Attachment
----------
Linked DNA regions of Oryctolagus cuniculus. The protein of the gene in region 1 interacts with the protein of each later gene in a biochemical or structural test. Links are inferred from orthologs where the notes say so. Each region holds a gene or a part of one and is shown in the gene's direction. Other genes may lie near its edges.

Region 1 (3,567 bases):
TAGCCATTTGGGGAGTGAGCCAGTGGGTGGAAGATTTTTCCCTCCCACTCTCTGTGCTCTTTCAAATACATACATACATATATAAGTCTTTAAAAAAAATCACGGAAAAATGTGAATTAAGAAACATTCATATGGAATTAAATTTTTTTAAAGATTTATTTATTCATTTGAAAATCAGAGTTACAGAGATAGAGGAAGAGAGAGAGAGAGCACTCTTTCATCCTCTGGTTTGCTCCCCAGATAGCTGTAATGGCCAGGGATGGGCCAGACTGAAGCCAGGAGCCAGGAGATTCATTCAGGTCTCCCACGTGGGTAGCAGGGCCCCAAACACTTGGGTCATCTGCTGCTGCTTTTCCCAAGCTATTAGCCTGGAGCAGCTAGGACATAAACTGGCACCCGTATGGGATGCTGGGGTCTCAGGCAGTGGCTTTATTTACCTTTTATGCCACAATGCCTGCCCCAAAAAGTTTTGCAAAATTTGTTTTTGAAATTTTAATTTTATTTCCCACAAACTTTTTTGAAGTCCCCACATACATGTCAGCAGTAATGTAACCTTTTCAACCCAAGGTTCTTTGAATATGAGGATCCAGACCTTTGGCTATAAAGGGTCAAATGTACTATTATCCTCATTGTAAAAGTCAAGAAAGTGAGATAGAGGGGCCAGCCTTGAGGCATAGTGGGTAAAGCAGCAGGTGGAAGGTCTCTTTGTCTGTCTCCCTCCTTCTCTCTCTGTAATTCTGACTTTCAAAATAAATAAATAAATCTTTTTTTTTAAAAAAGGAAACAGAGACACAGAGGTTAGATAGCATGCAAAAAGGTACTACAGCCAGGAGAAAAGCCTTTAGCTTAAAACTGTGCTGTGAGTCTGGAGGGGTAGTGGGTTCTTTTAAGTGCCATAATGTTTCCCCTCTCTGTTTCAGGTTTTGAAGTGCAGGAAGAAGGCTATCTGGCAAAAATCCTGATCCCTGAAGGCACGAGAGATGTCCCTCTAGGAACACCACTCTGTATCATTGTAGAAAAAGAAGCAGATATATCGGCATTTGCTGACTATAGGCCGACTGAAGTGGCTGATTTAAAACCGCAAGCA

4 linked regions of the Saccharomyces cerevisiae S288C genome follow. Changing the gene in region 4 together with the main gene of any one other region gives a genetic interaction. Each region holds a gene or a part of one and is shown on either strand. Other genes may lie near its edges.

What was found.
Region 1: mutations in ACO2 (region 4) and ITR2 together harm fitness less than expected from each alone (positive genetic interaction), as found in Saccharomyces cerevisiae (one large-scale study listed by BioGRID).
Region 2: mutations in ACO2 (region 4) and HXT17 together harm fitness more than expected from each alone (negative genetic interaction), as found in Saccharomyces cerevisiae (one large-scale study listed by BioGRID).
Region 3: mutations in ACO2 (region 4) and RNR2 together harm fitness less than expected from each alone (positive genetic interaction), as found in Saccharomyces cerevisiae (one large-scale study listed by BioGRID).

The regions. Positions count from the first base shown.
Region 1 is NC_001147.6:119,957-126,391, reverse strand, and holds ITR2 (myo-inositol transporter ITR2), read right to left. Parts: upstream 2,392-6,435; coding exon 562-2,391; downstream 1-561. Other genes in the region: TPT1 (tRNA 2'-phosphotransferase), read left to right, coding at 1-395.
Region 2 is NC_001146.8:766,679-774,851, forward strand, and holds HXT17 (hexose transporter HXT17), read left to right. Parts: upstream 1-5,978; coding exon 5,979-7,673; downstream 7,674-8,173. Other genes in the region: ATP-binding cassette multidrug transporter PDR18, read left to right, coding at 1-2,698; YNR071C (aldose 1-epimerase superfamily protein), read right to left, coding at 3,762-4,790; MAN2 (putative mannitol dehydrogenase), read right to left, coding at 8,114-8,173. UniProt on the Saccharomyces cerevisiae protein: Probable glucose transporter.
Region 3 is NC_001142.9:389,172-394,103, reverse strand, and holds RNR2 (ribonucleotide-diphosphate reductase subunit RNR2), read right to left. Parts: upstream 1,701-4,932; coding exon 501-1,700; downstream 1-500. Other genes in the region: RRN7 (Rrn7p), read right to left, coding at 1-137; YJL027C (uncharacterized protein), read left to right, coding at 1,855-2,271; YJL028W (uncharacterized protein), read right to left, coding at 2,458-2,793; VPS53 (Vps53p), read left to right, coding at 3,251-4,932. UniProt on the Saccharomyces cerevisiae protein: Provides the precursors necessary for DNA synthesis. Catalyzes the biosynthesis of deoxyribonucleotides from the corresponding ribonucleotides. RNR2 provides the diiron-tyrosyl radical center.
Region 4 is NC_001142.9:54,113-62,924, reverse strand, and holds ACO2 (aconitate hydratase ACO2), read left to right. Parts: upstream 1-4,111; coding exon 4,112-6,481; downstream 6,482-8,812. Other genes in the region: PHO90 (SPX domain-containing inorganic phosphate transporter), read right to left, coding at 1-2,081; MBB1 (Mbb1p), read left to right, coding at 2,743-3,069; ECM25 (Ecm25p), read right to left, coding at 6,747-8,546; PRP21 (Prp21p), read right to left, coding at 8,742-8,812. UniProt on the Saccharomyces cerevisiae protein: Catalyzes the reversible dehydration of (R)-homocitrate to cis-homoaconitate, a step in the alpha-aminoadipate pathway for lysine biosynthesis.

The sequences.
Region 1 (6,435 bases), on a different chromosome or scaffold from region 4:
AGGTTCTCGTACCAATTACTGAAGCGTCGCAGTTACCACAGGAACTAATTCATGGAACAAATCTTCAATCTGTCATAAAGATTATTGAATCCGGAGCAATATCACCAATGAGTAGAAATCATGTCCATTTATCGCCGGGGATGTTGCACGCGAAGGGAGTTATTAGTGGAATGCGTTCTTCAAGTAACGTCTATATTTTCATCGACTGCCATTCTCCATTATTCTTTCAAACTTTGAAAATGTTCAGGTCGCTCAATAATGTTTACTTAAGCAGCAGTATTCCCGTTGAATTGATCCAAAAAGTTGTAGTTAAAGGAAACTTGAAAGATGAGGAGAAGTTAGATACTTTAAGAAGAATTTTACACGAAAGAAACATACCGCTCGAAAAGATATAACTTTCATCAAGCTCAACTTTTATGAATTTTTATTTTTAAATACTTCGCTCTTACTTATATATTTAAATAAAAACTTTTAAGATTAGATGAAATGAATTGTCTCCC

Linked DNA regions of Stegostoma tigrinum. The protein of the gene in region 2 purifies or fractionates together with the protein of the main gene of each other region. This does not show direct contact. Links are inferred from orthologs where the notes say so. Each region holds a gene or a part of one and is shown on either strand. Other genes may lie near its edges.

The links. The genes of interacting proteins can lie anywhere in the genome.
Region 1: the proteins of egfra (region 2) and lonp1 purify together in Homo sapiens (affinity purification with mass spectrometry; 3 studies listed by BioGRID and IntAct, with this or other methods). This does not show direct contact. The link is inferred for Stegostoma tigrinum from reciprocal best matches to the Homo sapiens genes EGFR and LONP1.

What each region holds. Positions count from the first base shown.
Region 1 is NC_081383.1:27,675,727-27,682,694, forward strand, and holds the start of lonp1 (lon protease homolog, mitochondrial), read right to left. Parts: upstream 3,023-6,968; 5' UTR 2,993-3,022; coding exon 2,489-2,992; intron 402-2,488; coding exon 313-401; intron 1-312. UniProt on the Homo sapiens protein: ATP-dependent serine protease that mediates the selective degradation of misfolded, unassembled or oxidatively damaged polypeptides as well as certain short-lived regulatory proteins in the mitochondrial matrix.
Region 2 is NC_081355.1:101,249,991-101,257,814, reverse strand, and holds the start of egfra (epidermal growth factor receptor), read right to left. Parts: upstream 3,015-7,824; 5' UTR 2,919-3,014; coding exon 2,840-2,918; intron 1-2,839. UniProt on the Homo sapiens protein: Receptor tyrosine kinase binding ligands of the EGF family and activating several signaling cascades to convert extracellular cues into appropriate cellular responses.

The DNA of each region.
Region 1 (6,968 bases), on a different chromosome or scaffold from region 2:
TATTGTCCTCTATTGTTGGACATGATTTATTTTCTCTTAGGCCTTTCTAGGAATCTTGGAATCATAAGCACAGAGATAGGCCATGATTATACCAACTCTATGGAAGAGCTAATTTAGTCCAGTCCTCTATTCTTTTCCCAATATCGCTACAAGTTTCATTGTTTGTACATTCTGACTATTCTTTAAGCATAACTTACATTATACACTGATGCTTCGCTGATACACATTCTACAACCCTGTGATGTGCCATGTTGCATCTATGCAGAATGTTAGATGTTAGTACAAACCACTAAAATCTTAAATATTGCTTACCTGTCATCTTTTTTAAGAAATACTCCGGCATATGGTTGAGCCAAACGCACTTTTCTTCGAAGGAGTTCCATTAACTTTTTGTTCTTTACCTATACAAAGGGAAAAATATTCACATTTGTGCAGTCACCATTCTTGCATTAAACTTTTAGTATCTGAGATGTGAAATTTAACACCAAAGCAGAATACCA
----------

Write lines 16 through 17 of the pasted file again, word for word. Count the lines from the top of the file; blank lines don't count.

AGGTTCTCGTACCAATTACTGAAGCGTCGCAGTTACCACAGGAACTAATTCATGGAACAAATCTTCAATCTGTCATAAAGATTATTGAATCCGGAGCAATATCACCAATGAGTAGAAATCATGTCCATTTATCGCCGGGGATGTTGCACGCGAAGGGAGTTATTAGTGGAATGCGTTCTTCAAGTAACGTCTATATTTTCATCGACTGCCATTCTCCATTATTCTTTCAAACTTTGAAAATGTTCAGGTCGCTCAATAATGTTTACTTAAGCAGCAGTATTCCCGTTGAATTGATCCAAAAAGTTGTAGTTAAAGGAAACTTGAAAGATGAGGAGAAGTTAGATACTTTAAGAAGAATTTTACACGAAAGAAACATACCGCTCGAAAAGATATAACTTTCATCAAGCTCAACTTTTATGAATTTTTATTTTTAAATACTTCGCTCTTACTTATATATTTAAATAAAAACTTTTAAGATTAGATGAAATGAATTGTCTCCC

Linked DNA regions of Stegostoma tigrinum. The protein of the gene in region 2 purifies or fractionates together with the protein of the main gene of each other region. This does not show direct contact. Links are inferred from orthologs where the notes say so. Each region holds a gene or a part of one and is shown on either strand. Other genes may lie near its edges.